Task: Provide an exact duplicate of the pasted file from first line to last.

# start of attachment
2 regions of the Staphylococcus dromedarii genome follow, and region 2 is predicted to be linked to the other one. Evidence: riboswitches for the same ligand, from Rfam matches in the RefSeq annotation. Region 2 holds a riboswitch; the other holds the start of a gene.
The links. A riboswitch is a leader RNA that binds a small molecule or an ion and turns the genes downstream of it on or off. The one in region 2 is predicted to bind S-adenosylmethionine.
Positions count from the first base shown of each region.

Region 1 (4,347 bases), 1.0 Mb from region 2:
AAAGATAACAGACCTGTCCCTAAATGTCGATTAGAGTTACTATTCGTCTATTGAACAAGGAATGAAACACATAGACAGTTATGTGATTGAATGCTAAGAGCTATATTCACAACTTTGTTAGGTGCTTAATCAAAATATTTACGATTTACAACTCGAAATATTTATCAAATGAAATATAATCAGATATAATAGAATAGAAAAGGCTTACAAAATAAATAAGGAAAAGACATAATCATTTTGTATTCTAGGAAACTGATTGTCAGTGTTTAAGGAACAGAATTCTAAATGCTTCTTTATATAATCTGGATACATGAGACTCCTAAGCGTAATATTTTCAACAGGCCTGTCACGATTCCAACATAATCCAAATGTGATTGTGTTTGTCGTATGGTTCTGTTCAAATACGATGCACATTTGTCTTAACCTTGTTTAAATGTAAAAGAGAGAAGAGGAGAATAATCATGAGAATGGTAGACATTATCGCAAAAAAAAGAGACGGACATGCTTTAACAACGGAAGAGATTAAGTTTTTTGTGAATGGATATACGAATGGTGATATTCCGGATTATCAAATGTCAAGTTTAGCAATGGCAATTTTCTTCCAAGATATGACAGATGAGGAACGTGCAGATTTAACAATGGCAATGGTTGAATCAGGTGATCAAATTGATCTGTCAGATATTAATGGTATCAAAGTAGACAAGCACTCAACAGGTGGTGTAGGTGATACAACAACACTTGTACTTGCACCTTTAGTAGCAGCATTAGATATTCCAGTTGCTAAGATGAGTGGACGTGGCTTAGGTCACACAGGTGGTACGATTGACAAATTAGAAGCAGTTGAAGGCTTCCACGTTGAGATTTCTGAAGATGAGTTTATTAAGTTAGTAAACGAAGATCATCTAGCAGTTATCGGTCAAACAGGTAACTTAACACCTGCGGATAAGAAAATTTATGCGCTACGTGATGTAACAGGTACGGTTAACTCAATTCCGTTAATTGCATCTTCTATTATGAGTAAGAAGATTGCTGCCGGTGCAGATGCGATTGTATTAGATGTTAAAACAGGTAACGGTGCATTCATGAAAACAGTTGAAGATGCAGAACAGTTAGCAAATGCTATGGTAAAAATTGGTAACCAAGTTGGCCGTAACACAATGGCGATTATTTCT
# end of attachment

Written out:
2 regions of the Staphylococcus dromedarii genome follow, and region 2 is predicted to be linked to the other one. Evidence: riboswitches for the same ligand, from Rfam matches in the RefSeq annotation. Region 2 holds a riboswitch; the other holds the start of a gene.
The links. A riboswitch is a leader RNA that binds a small molecule or an ion and turns the genes downstream of it on or off. The one in region 2 is predicted to bind S-adenosylmethionine.
Positions count from the first base shown of each region.

Region 1 (4,347 bases), 1.0 Mb from region 2:
AAAGATAACAGACCTGTCCCTAAATGTCGATTAGAGTTACTATTCGTCTATTGAACAAGGAATGAAACACATAGACAGTTATGTGATTGAATGCTAAGAGCTATATTCACAACTTTGTTAGGTGCTTAATCAAAATATTTACGATTTACAACTCGAAATATTTATCAAATGAAATATAATCAGATATAATAGAATAGAAAAGGCTTACAAAATAAATAAGGAAAAGACATAATCATTTTGTATTCTAGGAAACTGATTGTCAGTGTTTAAGGAACAGAATTCTAAATGCTTCTTTATATAATCTGGATACATGAGACTCCTAAGCGTAATATTTTCAACAGGCCTGTCACGATTCCAACATAATCCAAATGTGATTGTGTTTGTCGTATGGTTCTGTTCAAATACGATGCACATTTGTCTTAACCTTGTTTAAATGTAAAAGAGAGAAGAGGAGAATAATCATGAGAATGGTAGACATTATCGCAAAAAAAAGAGACGGACATGCTTTAACAACGGAAGAGATTAAGTTTTTTGTGAATGGATATACGAATGGTGATATTCCGGATTATCAAATGTCAAGTTTAGCAATGGCAATTTTCTTCCAAGATATGACAGATGAGGAACGTGCAGATTTAACAATGGCAATGGTTGAATCAGGTGATCAAATTGATCTGTCAGATATTAATGGTATCAAAGTAGACAAGCACTCAACAGGTGGTGTAGGTGATACAACAACACTTGTACTTGCACCTTTAGTAGCAGCATTAGATATTCCAGTTGCTAAGATGAGTGGACGTGGCTTAGGTCACACAGGTGGTACGATTGACAAATTAGAAGCAGTTGAAGGCTTCCACGTTGAGATTTCTGAAGATGAGTTTATTAAGTTAGTAAACGAAGATCATCTAGCAGTTATCGGTCAAACAGGTAACTTAACACCTGCGGATAAGAAAATTTATGCGCTACGTGATGTAACAGGTACGGTTAACTCAATTCCGTTAATTGCATCTTCTATTATGAGTAAGAAGATTGCTGCCGGTGCAGATGCGATTGTATTAGATGTTAAAACAGGTAACGGTGCATTCATGAAAACAGTTGAAGATGCAGAACAGTTAGCAAATGCTATGGTAAAAATTGGTAACCAAGTTGGCCGTAACACAATGGCGATTATTTCT